# Using R to obtain basic statistics on your dataset

Updated: 2014 June 20th

Most of the data I work with are represented as tables i.e. with rows and columns. R makes it easy to store (as data frames) and process such data to produce some basic statistics. Here are just some R functions that calculate some basic, but nevertheless useful, statistics. I will use the iris dataset that comes with R.

#how does the iris dataset look like?
#  Sepal.Length Sepal.Width Petal.Length Petal.Width Species
#1          5.1         3.5          1.4         0.2  setosa
#2          4.9         3.0          1.4         0.2  setosa
#3          4.7         3.2          1.3         0.2  setosa
#4          4.6         3.1          1.5         0.2  setosa
#5          5.0         3.6          1.4         0.2  setosa
#6          5.4         3.9          1.7         0.4  setosa

#what are the dimensions of this dataset
dim(iris)
[1] 150   5


So the iris dataset has 150 rows and 5 columns. Notice that the fifth column are categorical variables; we will need to remove them if we perform a numerical calculation. So let's create another object by subsetting the iris data:

#remove column 5
iris_subset <- iris[,-5]

#one less column
dim(iris_subset)
#[1] 150   4

#now let's perform some simple statistics
#calculate the mean of each row
#and add an extra column called mean
iris_subset$mean <- apply(iris_subset, 1, mean) head(iris_subset) # Sepal.Length Sepal.Width Petal.Length Petal.Width mean #1 5.1 3.5 1.4 0.2 2.550 #2 4.9 3.0 1.4 0.2 2.375 #3 4.7 3.2 1.3 0.2 2.350 #4 4.6 3.1 1.5 0.2 2.350 #5 5.0 3.6 1.4 0.2 2.550 #6 5.4 3.9 1.7 0.4 2.850 #calculate the variance of each row #and add an extra column called variance iris_subset$variance <- apply(iris_subset, 1, var)
#  Sepal.Length Sepal.Width Petal.Length Petal.Width  mean variance
#1          5.1         3.5          1.4         0.2 2.550 3.562500
#2          4.9         3.0          1.4         0.2 2.375 3.111875
#3          4.7         3.2          1.3         0.2 2.350 2.992500
#4          4.6         3.1          1.5         0.2 2.350 2.742500
#5          5.0         3.6          1.4         0.2 2.550 3.487500
#6          5.4         3.9          1.7         0.4 2.850 3.732500

#check the quantiles for the mean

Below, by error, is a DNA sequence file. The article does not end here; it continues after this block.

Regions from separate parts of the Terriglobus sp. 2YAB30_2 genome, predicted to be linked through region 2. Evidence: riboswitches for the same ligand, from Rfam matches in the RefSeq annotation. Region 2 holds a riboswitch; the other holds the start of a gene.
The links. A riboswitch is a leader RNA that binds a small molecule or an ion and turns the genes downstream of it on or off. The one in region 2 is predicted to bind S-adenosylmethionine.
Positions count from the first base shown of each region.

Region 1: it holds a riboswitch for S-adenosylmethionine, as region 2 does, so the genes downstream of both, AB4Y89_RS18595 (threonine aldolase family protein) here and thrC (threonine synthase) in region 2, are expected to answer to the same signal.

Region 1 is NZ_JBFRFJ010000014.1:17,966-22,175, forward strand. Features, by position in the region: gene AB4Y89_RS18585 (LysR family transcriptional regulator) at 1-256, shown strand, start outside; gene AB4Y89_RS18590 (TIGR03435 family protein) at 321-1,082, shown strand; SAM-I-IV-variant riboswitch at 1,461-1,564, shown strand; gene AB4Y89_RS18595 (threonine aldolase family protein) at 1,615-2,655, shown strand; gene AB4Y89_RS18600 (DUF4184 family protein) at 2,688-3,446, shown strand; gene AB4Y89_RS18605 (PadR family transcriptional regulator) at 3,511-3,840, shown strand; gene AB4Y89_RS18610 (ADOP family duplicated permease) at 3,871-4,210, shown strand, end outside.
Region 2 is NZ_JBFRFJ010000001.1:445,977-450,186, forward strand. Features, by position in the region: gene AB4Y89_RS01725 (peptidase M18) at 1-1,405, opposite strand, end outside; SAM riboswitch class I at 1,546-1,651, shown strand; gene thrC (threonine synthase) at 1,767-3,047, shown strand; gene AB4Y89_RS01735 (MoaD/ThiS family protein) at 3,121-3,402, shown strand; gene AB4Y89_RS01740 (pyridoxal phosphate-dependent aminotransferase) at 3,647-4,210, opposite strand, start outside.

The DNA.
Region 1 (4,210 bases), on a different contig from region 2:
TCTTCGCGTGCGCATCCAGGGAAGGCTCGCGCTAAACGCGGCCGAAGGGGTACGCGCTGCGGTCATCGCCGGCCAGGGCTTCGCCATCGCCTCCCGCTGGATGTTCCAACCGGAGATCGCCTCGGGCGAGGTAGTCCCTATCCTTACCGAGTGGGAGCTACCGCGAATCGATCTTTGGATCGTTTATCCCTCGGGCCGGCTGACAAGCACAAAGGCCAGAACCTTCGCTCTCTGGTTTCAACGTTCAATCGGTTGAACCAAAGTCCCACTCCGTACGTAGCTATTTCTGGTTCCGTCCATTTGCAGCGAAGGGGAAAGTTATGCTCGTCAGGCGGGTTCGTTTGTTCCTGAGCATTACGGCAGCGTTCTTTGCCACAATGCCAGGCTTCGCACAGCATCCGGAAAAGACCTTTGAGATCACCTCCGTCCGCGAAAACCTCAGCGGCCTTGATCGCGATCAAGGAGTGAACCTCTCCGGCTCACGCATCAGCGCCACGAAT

quantile(iris_subset$mean) # 0% 25% 50% 75% 100% #2.1000 2.6750 3.5750 4.0625 5.1000 #deciles quantile(iris_subset$mean, probs = seq(from = 0, to = 1, by=.1))
#    0%    10%    20%    30%    40%    50%    60%    70%    80%    90%   100%
#2.1000 2.4250 2.5950 2.8000 3.3000 3.5750 3.8350 3.9250 4.2000 4.4575 5.1000

#check to see how many rows have a mean greater than 10
table(iris_subset$mean > 4) #FALSE TRUE # 111 39 #calculate Pearson correlation between variance and mean cor(iris_subset$mean, iris_subset$variance) #[1] 0.311261 #calculate Spearman correlation between variance and mean cor(iris_subset$mean, iris_subset$variance, method="spearman") #[1] 0.2447656 #get the maximum petal length max(iris$Petal.Length)
#[1] 6.9

#get the shortest sepal width
min(iris$Sepal.Width) #[1] 2 #get means of the 4 measurements colMeans(iris_subset) #Sepal.Length Sepal.Width Petal.Length Petal.Width mean variance # 5.843333 3.057333 3.758000 1.199333 3.464500 3.290254 #get the sum of the rows head(rowSums(iris_subset)) #[1] 16.31250 14.98688 14.74250 14.49250 16.23750 17.98250 #store all the rows that have a mean > 4 iris_mean_4 <- iris[iris_subset$mean>4,]
iris_mean_4 <- iris[iris_subset$mean>4,] #head(iris_mean_4) # Sepal.Length Sepal.Width Petal.Length Petal.Width Species #51 7.0 3.2 4.7 1.4 versicolor #53 6.9 3.1 4.9 1.5 versicolor #78 6.7 3.0 5.0 1.7 versicolor #101 6.3 3.3 6.0 2.5 virginica #103 7.1 3.0 5.9 2.1 virginica #104 6.3 2.9 5.6 1.8 virginica #are a particular species longer on average? #table(iris_mean_4$Species)
#
#    setosa versicolor  virginica
#         0          3         36

#output data as a comma delimited file
write.csv(iris_mean_4, "iris_dataset_mean_4.csv")